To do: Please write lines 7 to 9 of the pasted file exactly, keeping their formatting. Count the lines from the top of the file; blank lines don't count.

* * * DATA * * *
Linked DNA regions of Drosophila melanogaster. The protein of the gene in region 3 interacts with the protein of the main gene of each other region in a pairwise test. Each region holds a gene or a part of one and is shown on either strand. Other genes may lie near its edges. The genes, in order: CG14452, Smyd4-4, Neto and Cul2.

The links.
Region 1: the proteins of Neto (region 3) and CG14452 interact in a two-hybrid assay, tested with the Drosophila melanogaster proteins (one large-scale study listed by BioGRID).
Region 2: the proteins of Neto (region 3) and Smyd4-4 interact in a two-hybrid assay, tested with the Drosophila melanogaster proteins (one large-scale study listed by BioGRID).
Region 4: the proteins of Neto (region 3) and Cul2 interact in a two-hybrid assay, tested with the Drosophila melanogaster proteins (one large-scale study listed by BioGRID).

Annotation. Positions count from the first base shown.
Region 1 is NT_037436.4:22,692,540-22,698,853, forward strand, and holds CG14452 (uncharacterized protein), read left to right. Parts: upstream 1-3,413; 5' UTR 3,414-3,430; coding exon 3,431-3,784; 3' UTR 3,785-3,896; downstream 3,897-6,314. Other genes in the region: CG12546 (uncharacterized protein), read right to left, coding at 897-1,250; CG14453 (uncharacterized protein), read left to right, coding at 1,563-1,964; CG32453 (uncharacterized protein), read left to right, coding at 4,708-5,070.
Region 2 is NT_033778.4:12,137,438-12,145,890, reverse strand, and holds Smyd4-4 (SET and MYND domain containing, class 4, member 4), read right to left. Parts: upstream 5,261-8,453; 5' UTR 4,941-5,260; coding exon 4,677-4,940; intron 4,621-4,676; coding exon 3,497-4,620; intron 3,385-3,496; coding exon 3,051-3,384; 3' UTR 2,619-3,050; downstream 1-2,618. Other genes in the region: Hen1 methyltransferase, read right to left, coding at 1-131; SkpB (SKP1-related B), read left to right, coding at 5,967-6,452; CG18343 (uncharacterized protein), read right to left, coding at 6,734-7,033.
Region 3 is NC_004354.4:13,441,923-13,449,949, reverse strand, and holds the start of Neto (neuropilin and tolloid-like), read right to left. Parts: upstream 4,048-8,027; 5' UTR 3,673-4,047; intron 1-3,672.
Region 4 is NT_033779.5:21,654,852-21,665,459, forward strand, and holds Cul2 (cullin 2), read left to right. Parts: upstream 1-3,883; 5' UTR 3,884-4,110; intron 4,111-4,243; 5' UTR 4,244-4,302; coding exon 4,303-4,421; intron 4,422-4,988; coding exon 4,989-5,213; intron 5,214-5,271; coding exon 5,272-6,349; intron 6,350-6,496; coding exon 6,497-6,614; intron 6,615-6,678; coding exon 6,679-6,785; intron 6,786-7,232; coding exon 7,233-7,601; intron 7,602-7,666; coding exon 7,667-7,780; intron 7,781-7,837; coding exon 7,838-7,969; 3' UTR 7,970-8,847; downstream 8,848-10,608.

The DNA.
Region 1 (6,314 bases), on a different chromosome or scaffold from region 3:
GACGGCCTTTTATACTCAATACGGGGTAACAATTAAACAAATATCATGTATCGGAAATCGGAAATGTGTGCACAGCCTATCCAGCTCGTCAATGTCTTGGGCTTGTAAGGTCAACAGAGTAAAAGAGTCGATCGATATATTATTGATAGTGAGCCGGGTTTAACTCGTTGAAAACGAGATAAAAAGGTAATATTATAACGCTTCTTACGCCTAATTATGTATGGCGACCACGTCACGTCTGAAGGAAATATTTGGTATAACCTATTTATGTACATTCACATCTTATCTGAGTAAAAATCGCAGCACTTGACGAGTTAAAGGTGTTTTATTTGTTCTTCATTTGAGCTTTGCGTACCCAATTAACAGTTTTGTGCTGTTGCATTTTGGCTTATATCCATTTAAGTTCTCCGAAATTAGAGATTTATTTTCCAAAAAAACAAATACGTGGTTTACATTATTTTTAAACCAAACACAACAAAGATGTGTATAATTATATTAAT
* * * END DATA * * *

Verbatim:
Region 1 is NT_037436.4:22,692,540-22,698,853, forward strand, and holds CG14452 (uncharacterized protein), read left to right. Parts: upstream 1-3,413; 5' UTR 3,414-3,430; coding exon 3,431-3,784; 3' UTR 3,785-3,896; downstream 3,897-6,314. Other genes in the region: CG12546 (uncharacterized protein), read right to left, coding at 897-1,250; CG14453 (uncharacterized protein), read left to right, coding at 1,563-1,964; CG32453 (uncharacterized protein), read left to right, coding at 4,708-5,070.
Region 2 is NT_033778.4:12,137,438-12,145,890, reverse strand, and holds Smyd4-4 (SET and MYND domain containing, class 4, member 4), read right to left. Parts: upstream 5,261-8,453; 5' UTR 4,941-5,260; coding exon 4,677-4,940; intron 4,621-4,676; coding exon 3,497-4,620; intron 3,385-3,496; coding exon 3,051-3,384; 3' UTR 2,619-3,050; downstream 1-2,618. Other genes in the region: Hen1 methyltransferase, read right to left, coding at 1-131; SkpB (SKP1-related B), read left to right, coding at 5,967-6,452; CG18343 (uncharacterized protein), read right to left, coding at 6,734-7,033.
Region 3 is NC_004354.4:13,441,923-13,449,949, reverse strand, and holds the start of Neto (neuropilin and tolloid-like), read right to left. Parts: upstream 4,048-8,027; 5' UTR 3,673-4,047; intron 1-3,672.